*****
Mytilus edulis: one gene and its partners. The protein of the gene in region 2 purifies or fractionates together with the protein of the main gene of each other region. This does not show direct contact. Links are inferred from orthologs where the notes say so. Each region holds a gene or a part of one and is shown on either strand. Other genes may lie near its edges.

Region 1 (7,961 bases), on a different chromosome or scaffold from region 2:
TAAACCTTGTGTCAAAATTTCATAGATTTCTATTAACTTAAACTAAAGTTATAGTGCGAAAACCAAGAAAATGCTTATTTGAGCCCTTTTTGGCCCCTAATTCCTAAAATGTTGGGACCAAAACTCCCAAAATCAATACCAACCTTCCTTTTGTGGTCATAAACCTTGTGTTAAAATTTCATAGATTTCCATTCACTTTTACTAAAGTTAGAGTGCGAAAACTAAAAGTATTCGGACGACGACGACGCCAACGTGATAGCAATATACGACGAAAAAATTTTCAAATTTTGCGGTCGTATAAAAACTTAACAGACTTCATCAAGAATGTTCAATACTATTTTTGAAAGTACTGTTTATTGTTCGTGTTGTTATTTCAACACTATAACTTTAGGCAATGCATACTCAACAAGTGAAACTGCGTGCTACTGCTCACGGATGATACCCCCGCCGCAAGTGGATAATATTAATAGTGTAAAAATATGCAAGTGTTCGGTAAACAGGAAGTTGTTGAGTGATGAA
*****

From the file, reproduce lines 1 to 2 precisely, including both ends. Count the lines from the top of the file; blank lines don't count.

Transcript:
Mytilus edulis: one gene and its partners. The protein of the gene in region 2 purifies or fractionates together with the protein of the main gene of each other region. This does not show direct contact. Links are inferred from orthologs where the notes say so. Each region holds a gene or a part of one and is shown on either strand. Other genes may lie near its edges.

Region 1 (7,961 bases), on a different chromosome or scaffold from region 2: